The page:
Deputy Solicitor General Ian Gershengorn

The Supreme Court heard arguments today over whether public employee who testify under subpoena at public corruption trials should be protected by the First Amendment. The position of President Barack Obama’s administration appears to be that they should not be protected.

The case is Lane v. Franks and it involves Edward Lane, who according to NPR was “hired in 2006 to head a program for juvenile offenders” at Central Alabama Community College that provided “counseling and education as an alternative to incarceration.” The program “received substantial federal funds.”

Lane conducted an audit and discovered that one of the program’s “best-paid employees, a state representative named Suzanne Schmitz, was not showing up for work.” He met with her and was told that he shouldn’t “tangle” with her because she had influence. He refused to be complicit and fired Schmitz.

The FBI was investigating “public corruption in Alabama” and Lane was subpoenaed to testify before a grand jury and at Schmitz’s two trials. She was convicted of “fraudulently obtaining $177,000 in public funds.” Yet, Lane never received any reward for his role. He was, instead, fired and decided to sue because he believed his termination was retaliation for testifying. It violated his First Amendment rights.

Ian H. Gershengorn, deputy solicitor general for the Justice Department, argued against extending First Amendment protection to public employees who are subpoenaed to testify. In fact, he suggested that a police officer who testified on a search warrant in court could be fired for providing testimony.

“We think that, for example, a police officer whose job it is to investigate and testify about what he saw to support a warrant or something,” Gershengorn argued. “It would still be part of his job responsibilities. The fact of the subpoena doesn’t change that a technician or officer or an investigator may be called to testify as part of his duties.”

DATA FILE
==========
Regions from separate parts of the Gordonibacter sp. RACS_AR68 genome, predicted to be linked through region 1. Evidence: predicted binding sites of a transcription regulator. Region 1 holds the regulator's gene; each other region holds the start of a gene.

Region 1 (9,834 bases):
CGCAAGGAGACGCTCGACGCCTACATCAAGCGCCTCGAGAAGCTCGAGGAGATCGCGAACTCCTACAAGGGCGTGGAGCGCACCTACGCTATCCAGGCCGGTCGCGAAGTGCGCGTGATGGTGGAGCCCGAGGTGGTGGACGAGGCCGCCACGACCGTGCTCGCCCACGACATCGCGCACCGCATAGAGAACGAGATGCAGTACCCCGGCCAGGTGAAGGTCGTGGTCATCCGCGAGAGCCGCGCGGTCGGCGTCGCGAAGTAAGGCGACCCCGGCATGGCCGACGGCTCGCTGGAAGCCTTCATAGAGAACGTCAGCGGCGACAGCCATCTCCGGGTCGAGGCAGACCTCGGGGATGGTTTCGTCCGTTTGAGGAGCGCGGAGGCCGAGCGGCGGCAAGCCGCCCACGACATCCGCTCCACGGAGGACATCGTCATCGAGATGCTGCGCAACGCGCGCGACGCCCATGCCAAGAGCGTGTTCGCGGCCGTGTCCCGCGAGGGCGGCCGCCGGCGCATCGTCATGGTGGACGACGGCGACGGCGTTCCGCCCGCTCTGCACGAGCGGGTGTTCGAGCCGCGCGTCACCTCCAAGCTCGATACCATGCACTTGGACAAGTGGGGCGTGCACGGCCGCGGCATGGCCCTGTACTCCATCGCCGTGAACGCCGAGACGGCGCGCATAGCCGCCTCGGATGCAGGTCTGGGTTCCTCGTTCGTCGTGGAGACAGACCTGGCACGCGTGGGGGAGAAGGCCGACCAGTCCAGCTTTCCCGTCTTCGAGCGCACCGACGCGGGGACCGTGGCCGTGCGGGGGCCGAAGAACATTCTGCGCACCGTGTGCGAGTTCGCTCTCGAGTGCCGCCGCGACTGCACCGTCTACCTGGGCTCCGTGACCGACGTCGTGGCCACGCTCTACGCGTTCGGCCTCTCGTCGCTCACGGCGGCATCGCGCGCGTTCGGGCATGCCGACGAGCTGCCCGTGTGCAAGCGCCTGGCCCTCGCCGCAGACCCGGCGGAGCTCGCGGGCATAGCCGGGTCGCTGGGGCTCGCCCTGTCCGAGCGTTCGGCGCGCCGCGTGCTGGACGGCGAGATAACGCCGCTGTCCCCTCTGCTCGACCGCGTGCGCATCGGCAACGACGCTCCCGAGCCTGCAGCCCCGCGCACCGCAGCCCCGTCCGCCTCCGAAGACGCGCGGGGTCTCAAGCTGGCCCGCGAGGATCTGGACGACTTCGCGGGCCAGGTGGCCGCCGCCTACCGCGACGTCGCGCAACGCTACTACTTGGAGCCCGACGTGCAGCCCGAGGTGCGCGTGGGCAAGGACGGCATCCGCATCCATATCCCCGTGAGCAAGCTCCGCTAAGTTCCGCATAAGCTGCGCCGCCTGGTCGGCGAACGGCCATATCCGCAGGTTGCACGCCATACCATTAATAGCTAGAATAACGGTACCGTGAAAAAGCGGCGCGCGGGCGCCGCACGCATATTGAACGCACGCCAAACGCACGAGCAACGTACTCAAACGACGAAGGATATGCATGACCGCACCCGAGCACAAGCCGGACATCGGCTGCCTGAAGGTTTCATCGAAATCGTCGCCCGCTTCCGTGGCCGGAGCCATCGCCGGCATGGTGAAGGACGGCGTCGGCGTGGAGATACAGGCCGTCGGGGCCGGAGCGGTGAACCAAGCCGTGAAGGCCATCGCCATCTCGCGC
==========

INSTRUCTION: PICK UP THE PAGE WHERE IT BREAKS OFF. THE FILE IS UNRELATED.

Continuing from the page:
“So you could fire him because he testified?” Chief Justice John Roberts asked.

Gershengorn replied, “Your Honor, there is a range of disciplinary activities that would be available to employees.”

The Justice Department imagines that if the Supreme Court rules in favor of Lane they will not be able to judge or evaluate the performance of employees because those employees could claim their First Amendment rights were violated. But there is something called the “Pickering balance,” which would still remain in effect making it possible to fire an employee if he or she was incompetent, disorderly or displayed poor judgment when testifying.

Justice Sonia Sotomayor asked, “What are you doing about the truth finding functions of a trial setting when you’re saying or telling people, employee, don’t go and tell the truth because if the truth hurts your employer you’re going to be fired?” And, “What kind of message are we giving when we’re telling employees, [who are] subpoenaed [for] any reason in a trial, go and tell a falsehood otherwise you can be fired?”

Roberts really had a tough time grappling with this position the Obama administration endorsed.

“I still don’t understand or didn’t understand what it is you’re saying. If he testifies, and you don’t want to keep the corruption secret. You know, you don’t want to reveal it and he testifies truthfully and reveals it. Can he be disciplined for this?” Roberts asked Mark Waggoner, an attorney representing Steve Franks, the college president.